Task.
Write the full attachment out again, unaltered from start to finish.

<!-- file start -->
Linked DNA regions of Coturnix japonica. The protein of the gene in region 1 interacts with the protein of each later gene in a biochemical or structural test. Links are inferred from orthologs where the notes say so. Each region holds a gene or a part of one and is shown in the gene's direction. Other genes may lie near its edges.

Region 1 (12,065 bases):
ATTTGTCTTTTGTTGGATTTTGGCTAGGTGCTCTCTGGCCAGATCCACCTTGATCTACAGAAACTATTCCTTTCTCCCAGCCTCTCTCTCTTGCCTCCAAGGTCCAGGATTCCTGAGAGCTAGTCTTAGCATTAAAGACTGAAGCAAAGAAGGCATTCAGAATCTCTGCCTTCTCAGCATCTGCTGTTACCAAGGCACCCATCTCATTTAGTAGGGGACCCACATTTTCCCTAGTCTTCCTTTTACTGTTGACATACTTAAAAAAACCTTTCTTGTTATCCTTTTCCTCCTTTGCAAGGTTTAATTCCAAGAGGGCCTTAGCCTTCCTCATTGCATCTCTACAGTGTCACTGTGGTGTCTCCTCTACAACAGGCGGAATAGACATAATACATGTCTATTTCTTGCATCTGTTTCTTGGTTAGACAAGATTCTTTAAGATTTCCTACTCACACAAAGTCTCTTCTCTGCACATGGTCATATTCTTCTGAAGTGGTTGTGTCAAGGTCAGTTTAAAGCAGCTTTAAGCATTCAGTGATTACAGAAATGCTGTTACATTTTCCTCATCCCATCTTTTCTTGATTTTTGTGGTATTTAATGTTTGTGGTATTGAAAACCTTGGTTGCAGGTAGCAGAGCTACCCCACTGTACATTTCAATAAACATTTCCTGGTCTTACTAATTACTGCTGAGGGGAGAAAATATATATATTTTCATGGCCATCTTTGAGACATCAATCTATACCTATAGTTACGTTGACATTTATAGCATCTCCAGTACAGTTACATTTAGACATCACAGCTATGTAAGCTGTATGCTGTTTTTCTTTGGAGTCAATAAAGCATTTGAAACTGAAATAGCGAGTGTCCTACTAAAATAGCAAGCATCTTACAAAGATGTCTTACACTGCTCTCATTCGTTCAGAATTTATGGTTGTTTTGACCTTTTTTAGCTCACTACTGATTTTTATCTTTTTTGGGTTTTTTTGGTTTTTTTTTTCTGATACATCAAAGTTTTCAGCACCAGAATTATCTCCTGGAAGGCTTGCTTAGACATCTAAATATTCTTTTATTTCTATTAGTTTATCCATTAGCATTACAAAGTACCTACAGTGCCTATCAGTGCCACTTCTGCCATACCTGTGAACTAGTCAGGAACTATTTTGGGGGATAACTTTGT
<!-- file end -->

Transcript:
Linked DNA regions of Coturnix japonica. The protein of the gene in region 1 interacts with the protein of each later gene in a biochemical or structural test. Links are inferred from orthologs where the notes say so. Each region holds a gene or a part of one and is shown in the gene's direction. Other genes may lie near its edges.

Region 1 (12,065 bases):
ATTTGTCTTTTGTTGGATTTTGGCTAGGTGCTCTCTGGCCAGATCCACCTTGATCTACAGAAACTATTCCTTTCTCCCAGCCTCTCTCTCTTGCCTCCAAGGTCCAGGATTCCTGAGAGCTAGTCTTAGCATTAAAGACTGAAGCAAAGAAGGCATTCAGAATCTCTGCCTTCTCAGCATCTGCTGTTACCAAGGCACCCATCTCATTTAGTAGGGGACCCACATTTTCCCTAGTCTTCCTTTTACTGTTGACATACTTAAAAAAACCTTTCTTGTTATCCTTTTCCTCCTTTGCAAGGTTTAATTCCAAGAGGGCCTTAGCCTTCCTCATTGCATCTCTACAGTGTCACTGTGGTGTCTCCTCTACAACAGGCGGAATAGACATAATACATGTCTATTTCTTGCATCTGTTTCTTGGTTAGACAAGATTCTTTAAGATTTCCTACTCACACAAAGTCTCTTCTCTGCACATGGTCATATTCTTCTGAAGTGGTTGTGTCAAGGTCAGTTTAAAGCAGCTTTAAGCATTCAGTGATTACAGAAATGCTGTTACATTTTCCTCATCCCATCTTTTCTTGATTTTTGTGGTATTTAATGTTTGTGGTATTGAAAACCTTGGTTGCAGGTAGCAGAGCTACCCCACTGTACATTTCAATAAACATTTCCTGGTCTTACTAATTACTGCTGAGGGGAGAAAATATATATATTTTCATGGCCATCTTTGAGACATCAATCTATACCTATAGTTACGTTGACATTTATAGCATCTCCAGTACAGTTACATTTAGACATCACAGCTATGTAAGCTGTATGCTGTTTTTCTTTGGAGTCAATAAAGCATTTGAAACTGAAATAGCGAGTGTCCTACTAAAATAGCAAGCATCTTACAAAGATGTCTTACACTGCTCTCATTCGTTCAGAATTTATGGTTGTTTTGACCTTTTTTAGCTCACTACTGATTTTTATCTTTTTTGGGTTTTTTTGGTTTTTTTTTTCTGATACATCAAAGTTTTCAGCACCAGAATTATCTCCTGGAAGGCTTGCTTAGACATCTAAATATTCTTTTATTTCTATTAGTTTATCCATTAGCATTACAAAGTACCTACAGTGCCTATCAGTGCCACTTCTGCCATACCTGTGAACTAGTCAGGAACTATTTTGGGGGATAACTTTGT